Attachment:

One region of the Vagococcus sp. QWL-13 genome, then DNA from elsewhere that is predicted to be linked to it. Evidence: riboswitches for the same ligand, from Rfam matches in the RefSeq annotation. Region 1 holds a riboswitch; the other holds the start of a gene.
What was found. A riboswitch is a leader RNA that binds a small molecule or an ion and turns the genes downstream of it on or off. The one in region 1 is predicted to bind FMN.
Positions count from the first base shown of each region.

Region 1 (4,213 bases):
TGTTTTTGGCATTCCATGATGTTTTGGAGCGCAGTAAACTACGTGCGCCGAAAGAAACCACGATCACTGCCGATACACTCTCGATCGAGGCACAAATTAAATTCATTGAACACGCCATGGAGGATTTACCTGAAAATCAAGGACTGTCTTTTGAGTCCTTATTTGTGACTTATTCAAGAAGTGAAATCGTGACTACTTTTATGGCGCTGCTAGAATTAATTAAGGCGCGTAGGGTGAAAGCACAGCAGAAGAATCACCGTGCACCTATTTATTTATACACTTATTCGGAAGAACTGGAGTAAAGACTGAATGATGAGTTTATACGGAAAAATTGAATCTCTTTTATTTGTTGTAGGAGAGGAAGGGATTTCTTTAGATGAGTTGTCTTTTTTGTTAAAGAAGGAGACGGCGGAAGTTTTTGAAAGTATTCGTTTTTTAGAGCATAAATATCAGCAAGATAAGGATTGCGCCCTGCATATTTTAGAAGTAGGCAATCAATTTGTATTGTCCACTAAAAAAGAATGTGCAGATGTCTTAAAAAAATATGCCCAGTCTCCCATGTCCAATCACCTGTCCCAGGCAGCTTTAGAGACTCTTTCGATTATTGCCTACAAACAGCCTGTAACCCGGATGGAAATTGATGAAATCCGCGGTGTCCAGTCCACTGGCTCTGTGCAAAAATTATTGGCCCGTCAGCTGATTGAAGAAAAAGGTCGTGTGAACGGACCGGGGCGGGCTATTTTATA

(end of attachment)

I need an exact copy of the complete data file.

One region of the Vagococcus sp. QWL-13 genome, then DNA from elsewhere that is predicted to be linked to it. Evidence: riboswitches for the same ligand, from Rfam matches in the RefSeq annotation. Region 1 holds a riboswitch; the other holds the start of a gene.
What was found. A riboswitch is a leader RNA that binds a small molecule or an ion and turns the genes downstream of it on or off. The one in region 1 is predicted to bind FMN.
Positions count from the first base shown of each region.

Region 1 (4,213 bases):
TGTTTTTGGCATTCCATGATGTTTTGGAGCGCAGTAAACTACGTGCGCCGAAAGAAACCACGATCACTGCCGATACACTCTCGATCGAGGCACAAATTAAATTCATTGAACACGCCATGGAGGATTTACCTGAAAATCAAGGACTGTCTTTTGAGTCCTTATTTGTGACTTATTCAAGAAGTGAAATCGTGACTACTTTTATGGCGCTGCTAGAATTAATTAAGGCGCGTAGGGTGAAAGCACAGCAGAAGAATCACCGTGCACCTATTTATTTATACACTTATTCGGAAGAACTGGAGTAAAGACTGAATGATGAGTTTATACGGAAAAATTGAATCTCTTTTATTTGTTGTAGGAGAGGAAGGGATTTCTTTAGATGAGTTGTCTTTTTTGTTAAAGAAGGAGACGGCGGAAGTTTTTGAAAGTATTCGTTTTTTAGAGCATAAATATCAGCAAGATAAGGATTGCGCCCTGCATATTTTAGAAGTAGGCAATCAATTTGTATTGTCCACTAAAAAAGAATGTGCAGATGTCTTAAAAAAATATGCCCAGTCTCCCATGTCCAATCACCTGTCCCAGGCAGCTTTAGAGACTCTTTCGATTATTGCCTACAAACAGCCTGTAACCCGGATGGAAATTGATGAAATCCGCGGTGTCCAGTCCACTGGCTCTGTGCAAAAATTATTGGCCCGTCAGCTGATTGAAGAAAAAGGTCGTGTGAACGGACCGGGGCGGGCTATTTTATA